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Estimating Productivity Changes With Flexible Coeficients

  • Dorfman, Jeffrey H.
  • Foster, Kenneth A.

Technical progress in U.S. agriculture is evaluated using a new measure of productivity growth, flexible technical change. This measure allows for nonconstant returns to scale, market structures other than perfect competition, and time-varying coefficients. An integral part of the procedure is the estimation of the production function by Flexible Least Squares. Flexible technical change results are compared with two traditional measures of productivity growth and found to be more stable and more precise in a statistical sense. The results suggest that previous studies which employed total factor productivity measures may have overstated the impact of technology in agriculture.

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File URL: http://purl.umn.edu/32615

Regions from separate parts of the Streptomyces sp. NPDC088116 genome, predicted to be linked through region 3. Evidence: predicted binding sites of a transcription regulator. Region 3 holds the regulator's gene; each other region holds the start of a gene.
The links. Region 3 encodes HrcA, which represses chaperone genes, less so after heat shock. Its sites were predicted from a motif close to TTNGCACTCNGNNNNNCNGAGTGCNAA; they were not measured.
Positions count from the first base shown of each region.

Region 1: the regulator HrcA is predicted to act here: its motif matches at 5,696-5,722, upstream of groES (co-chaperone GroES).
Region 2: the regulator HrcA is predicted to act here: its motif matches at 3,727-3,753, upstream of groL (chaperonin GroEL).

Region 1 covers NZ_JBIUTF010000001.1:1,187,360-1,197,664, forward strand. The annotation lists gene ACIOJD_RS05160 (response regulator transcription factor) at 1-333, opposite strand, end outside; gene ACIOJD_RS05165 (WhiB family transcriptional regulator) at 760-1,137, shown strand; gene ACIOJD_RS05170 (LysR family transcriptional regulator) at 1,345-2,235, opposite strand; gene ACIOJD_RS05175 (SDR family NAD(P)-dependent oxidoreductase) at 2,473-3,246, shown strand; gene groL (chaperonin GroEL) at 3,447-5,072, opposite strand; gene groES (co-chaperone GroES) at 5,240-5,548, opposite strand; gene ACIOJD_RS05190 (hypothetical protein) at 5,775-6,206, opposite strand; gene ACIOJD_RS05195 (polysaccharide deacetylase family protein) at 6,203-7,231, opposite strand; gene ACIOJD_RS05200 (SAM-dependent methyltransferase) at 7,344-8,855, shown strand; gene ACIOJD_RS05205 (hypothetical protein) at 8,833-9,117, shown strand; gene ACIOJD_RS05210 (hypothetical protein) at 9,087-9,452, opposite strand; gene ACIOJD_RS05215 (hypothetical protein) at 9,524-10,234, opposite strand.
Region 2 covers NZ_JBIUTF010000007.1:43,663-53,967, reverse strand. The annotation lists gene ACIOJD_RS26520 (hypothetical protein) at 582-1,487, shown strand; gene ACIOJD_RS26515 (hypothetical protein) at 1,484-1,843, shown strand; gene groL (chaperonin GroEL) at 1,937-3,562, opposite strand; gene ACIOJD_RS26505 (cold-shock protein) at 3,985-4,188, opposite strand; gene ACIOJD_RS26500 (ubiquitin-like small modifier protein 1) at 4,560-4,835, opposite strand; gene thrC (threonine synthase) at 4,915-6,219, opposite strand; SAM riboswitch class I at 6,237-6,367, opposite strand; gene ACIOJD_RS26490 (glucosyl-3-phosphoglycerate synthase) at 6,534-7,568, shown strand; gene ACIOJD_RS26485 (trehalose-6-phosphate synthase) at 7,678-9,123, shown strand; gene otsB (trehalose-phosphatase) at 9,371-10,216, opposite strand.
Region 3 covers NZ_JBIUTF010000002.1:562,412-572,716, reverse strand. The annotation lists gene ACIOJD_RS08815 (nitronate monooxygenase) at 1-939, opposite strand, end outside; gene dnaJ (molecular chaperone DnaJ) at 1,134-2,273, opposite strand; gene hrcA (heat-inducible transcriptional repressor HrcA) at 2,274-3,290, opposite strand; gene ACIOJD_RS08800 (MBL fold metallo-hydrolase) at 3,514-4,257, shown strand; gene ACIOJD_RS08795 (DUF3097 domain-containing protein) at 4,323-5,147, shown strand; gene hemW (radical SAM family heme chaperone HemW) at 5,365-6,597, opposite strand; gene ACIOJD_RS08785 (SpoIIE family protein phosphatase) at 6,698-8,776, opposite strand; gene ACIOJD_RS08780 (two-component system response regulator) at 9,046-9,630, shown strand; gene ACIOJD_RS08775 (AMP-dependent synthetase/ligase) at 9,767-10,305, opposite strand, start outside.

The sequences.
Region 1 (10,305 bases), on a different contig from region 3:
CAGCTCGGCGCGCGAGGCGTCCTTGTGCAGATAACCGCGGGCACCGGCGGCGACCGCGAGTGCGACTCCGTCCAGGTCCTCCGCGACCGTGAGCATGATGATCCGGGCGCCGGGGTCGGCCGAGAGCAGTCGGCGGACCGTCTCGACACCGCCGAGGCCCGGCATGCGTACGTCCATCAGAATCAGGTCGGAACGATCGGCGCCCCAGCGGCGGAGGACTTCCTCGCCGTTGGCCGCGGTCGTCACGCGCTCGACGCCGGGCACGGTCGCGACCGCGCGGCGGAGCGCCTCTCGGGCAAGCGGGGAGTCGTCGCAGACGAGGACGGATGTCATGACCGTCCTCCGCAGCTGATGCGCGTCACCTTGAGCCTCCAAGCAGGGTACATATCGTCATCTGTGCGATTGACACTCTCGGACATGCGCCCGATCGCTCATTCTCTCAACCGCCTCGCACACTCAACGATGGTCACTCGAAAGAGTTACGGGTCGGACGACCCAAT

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Article provided by Western Agricultural Economics Association in its journal Western Journal of Agricultural Economics.

Volume (Year): 16 (1991)
Issue (Month): 02 (December)
Pages:

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Handle: RePEc:ags:wjagec:32615
Contact details of provider: Web page: http://waeaonline.org/

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  1. Tesfatsion, Leigh & Veitch, John M., 1990. "U.S. money demand instability A flexible least squares approach," Journal of Economic Dynamics and Control, Elsevier, vol. 14(1), pages 151-173, February.
  2. Baltagi, Badi H & Griffin, James M, 1988. "A General Index of Technical Change," Journal of Political Economy, University of Chicago Press, vol. 96(1), pages 20-41, February.
  3. Berndt, Ernst R. & Fuss, Melvyn A., 1986. "Productivity measurement with adjustments for variations in capacity utilization and other forms of temporary equilibrium," Journal of Econometrics, Elsevier, vol. 33(1-2), pages 7-29.
  4. Hulten, Charles R., 1986. "Productivity change, capacity utilization, and the sources of efficiency growth," Journal of Econometrics, Elsevier, vol. 33(1-2), pages 31-50.
  5. Kalaba, Robert E. & Tesfatsion, Leigh S., 1989. "Time-Varying Linear Regression Via Flexible Least Squares," Staff General Research Papers 11196, Iowa State University, Department of Economics.
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